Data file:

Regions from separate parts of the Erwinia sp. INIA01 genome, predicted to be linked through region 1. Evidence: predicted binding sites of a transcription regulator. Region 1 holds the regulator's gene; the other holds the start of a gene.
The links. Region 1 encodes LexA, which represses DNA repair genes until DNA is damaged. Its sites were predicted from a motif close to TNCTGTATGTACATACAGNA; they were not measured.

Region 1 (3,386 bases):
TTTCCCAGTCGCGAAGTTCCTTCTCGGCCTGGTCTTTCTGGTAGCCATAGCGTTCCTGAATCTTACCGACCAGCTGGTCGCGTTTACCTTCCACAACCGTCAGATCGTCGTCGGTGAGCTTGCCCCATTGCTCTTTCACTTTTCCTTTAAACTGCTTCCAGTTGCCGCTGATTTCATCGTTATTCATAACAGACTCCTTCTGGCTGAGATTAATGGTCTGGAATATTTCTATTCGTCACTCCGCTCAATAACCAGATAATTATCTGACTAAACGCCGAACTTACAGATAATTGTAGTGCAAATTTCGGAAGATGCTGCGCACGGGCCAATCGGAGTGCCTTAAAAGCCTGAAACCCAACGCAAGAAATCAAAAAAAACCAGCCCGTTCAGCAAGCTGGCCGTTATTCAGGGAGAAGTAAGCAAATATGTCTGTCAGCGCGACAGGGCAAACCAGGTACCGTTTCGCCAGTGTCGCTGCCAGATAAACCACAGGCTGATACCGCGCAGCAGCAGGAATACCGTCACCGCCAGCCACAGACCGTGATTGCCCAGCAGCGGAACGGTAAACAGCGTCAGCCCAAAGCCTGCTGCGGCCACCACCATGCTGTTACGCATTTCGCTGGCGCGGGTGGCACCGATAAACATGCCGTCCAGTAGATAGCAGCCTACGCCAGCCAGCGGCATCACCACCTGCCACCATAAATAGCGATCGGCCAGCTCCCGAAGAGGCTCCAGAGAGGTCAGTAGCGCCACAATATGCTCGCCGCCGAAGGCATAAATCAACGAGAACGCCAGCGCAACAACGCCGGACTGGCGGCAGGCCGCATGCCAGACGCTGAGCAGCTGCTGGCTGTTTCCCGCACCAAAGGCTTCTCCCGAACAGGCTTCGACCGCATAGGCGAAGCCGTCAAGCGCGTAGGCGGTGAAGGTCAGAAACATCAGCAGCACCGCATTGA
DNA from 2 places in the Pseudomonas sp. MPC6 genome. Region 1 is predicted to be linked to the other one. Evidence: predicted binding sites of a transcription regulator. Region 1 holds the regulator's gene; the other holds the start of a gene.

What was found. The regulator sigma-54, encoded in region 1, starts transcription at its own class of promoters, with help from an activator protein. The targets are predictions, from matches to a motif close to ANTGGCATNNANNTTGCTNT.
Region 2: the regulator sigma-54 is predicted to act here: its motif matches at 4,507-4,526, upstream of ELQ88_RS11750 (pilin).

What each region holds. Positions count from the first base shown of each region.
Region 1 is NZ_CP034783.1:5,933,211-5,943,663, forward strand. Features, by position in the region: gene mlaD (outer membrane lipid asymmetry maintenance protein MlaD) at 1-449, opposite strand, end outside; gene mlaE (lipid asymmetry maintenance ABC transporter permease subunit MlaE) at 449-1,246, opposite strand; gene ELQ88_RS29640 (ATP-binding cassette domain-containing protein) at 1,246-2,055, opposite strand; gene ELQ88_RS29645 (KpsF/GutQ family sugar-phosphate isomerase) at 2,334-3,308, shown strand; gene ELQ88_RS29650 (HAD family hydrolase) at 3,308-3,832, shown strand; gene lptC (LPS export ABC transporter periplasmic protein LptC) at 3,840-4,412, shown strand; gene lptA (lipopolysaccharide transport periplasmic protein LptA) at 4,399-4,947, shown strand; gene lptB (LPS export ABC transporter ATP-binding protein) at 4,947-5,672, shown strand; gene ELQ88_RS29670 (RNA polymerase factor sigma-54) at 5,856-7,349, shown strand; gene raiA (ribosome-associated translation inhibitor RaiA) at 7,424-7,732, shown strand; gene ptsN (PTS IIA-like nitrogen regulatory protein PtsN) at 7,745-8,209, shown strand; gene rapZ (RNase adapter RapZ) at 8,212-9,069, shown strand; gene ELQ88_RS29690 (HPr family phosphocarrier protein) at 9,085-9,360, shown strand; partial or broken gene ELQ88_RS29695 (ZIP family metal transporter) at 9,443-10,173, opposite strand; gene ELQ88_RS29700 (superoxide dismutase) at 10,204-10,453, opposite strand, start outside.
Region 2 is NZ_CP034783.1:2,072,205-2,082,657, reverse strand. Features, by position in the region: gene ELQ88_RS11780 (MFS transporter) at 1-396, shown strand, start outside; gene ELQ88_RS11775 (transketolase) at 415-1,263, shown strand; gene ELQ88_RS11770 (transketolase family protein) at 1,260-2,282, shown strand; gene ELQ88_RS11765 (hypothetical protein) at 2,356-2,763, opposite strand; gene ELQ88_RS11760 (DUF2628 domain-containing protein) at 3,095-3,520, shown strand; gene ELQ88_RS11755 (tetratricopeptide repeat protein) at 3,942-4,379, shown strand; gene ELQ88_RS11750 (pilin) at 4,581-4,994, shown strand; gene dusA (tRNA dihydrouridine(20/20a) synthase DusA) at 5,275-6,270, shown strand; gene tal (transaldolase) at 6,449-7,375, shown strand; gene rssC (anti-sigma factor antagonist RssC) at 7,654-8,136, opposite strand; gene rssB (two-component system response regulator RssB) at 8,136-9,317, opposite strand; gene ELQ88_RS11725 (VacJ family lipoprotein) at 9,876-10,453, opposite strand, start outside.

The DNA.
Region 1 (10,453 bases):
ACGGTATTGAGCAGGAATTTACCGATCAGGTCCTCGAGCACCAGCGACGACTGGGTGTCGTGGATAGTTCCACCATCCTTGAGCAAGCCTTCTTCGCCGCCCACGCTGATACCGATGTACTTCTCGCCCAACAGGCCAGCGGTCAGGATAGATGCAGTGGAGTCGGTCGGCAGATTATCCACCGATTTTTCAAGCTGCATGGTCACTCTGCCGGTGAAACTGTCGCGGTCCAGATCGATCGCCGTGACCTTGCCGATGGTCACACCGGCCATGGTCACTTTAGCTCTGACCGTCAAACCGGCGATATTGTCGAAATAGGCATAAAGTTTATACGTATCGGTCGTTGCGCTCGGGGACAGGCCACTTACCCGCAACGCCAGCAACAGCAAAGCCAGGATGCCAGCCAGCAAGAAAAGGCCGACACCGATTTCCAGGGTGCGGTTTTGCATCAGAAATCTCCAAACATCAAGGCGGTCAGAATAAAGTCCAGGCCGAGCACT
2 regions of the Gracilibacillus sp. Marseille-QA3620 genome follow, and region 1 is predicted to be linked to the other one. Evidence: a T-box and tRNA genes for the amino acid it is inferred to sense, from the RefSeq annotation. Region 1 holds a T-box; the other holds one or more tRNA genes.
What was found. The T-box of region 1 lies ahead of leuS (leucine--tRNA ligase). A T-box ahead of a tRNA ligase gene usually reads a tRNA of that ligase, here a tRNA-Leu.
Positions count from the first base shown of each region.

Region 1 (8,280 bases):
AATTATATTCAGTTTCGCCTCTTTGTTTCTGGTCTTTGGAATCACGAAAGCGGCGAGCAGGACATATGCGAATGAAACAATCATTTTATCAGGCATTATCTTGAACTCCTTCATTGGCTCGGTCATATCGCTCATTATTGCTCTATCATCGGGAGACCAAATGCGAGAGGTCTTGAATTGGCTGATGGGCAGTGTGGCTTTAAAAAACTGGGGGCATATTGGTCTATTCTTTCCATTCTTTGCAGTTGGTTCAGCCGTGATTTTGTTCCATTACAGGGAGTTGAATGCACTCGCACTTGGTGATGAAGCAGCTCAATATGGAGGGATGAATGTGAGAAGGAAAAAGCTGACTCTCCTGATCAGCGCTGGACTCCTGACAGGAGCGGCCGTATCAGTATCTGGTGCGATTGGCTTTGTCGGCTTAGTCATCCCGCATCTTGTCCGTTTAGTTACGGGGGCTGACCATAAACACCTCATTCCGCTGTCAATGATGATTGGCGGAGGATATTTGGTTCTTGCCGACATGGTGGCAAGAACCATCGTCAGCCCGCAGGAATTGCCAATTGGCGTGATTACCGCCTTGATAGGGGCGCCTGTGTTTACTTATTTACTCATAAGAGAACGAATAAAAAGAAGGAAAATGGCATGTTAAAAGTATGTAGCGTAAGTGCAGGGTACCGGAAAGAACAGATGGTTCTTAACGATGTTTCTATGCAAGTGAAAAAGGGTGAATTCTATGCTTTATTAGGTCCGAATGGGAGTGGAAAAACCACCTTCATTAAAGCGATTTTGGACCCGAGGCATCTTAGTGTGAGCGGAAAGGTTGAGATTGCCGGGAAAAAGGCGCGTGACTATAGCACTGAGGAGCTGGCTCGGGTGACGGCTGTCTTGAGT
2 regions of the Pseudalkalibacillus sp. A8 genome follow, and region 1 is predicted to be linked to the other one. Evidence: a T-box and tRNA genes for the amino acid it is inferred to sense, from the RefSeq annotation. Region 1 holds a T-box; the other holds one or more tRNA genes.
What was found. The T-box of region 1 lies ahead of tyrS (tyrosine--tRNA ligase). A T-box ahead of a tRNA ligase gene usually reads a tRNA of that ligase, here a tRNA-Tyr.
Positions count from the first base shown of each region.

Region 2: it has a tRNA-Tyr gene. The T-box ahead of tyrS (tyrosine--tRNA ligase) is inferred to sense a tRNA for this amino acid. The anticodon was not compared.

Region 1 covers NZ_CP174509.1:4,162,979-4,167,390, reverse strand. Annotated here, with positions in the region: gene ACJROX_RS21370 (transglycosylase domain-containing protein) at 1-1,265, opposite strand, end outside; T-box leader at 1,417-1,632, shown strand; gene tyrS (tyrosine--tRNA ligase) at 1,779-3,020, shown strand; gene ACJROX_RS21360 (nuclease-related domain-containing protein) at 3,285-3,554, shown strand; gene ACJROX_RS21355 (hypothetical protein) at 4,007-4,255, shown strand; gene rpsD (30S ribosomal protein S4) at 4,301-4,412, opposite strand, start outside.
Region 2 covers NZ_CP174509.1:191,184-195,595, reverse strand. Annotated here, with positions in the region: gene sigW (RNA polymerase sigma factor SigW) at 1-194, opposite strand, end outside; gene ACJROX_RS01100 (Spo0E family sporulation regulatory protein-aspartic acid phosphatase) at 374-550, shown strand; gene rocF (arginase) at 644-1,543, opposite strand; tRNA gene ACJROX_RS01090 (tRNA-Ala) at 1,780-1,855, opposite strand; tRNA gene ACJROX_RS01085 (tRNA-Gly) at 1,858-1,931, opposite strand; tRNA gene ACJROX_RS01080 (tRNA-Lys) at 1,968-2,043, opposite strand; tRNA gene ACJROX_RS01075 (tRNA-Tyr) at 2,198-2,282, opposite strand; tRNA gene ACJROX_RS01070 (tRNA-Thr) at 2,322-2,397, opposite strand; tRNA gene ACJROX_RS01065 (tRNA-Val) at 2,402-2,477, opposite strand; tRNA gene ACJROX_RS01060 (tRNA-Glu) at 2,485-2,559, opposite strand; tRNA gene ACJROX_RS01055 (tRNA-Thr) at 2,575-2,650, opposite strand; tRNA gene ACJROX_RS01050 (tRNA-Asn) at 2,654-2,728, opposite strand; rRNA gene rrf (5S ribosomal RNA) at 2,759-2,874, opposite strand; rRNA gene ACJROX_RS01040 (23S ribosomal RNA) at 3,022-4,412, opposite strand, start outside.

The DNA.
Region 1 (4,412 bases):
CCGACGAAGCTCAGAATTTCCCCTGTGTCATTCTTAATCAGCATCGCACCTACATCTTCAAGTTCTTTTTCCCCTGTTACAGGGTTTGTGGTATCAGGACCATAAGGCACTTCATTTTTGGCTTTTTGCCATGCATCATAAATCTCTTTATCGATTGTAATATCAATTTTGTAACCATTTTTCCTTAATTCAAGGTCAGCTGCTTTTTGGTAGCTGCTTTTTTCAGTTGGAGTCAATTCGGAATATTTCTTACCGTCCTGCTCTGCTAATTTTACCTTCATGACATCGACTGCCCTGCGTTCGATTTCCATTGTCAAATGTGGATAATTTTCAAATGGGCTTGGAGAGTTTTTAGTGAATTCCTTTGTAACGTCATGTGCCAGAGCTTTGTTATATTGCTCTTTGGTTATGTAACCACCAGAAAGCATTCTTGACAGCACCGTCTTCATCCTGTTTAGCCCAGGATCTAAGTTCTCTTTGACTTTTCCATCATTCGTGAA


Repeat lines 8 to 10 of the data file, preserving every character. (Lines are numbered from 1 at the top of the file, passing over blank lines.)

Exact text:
What each region holds. Positions count from the first base shown of each region.
Region 1 is NZ_CP034783.1:5,933,211-5,943,663, forward strand. Features, by position in the region: gene mlaD (outer membrane lipid asymmetry maintenance protein MlaD) at 1-449, opposite strand, end outside; gene mlaE (lipid asymmetry maintenance ABC transporter permease subunit MlaE) at 449-1,246, opposite strand; gene ELQ88_RS29640 (ATP-binding cassette domain-containing protein) at 1,246-2,055, opposite strand; gene ELQ88_RS29645 (KpsF/GutQ family sugar-phosphate isomerase) at 2,334-3,308, shown strand; gene ELQ88_RS29650 (HAD family hydrolase) at 3,308-3,832, shown strand; gene lptC (LPS export ABC transporter periplasmic protein LptC) at 3,840-4,412, shown strand; gene lptA (lipopolysaccharide transport periplasmic protein LptA) at 4,399-4,947, shown strand; gene lptB (LPS export ABC transporter ATP-binding protein) at 4,947-5,672, shown strand; gene ELQ88_RS29670 (RNA polymerase factor sigma-54) at 5,856-7,349, shown strand; gene raiA (ribosome-associated translation inhibitor RaiA) at 7,424-7,732, shown strand; gene ptsN (PTS IIA-like nitrogen regulatory protein PtsN) at 7,745-8,209, shown strand; gene rapZ (RNase adapter RapZ) at 8,212-9,069, shown strand; gene ELQ88_RS29690 (HPr family phosphocarrier protein) at 9,085-9,360, shown strand; partial or broken gene ELQ88_RS29695 (ZIP family metal transporter) at 9,443-10,173, opposite strand; gene ELQ88_RS29700 (superoxide dismutase) at 10,204-10,453, opposite strand, start outside.
Region 2 is NZ_CP034783.1:2,072,205-2,082,657, reverse strand. Features, by position in the region: gene ELQ88_RS11780 (MFS transporter) at 1-396, shown strand, start outside; gene ELQ88_RS11775 (transketolase) at 415-1,263, shown strand; gene ELQ88_RS11770 (transketolase family protein) at 1,260-2,282, shown strand; gene ELQ88_RS11765 (hypothetical protein) at 2,356-2,763, opposite strand; gene ELQ88_RS11760 (DUF2628 domain-containing protein) at 3,095-3,520, shown strand; gene ELQ88_RS11755 (tetratricopeptide repeat protein) at 3,942-4,379, shown strand; gene ELQ88_RS11750 (pilin) at 4,581-4,994, shown strand; gene dusA (tRNA dihydrouridine(20/20a) synthase DusA) at 5,275-6,270, shown strand; gene tal (transaldolase) at 6,449-7,375, shown strand; gene rssC (anti-sigma factor antagonist RssC) at 7,654-8,136, opposite strand; gene rssB (two-component system response regulator RssB) at 8,136-9,317, opposite strand; gene ELQ88_RS11725 (VacJ family lipoprotein) at 9,876-10,453, opposite strand, start outside.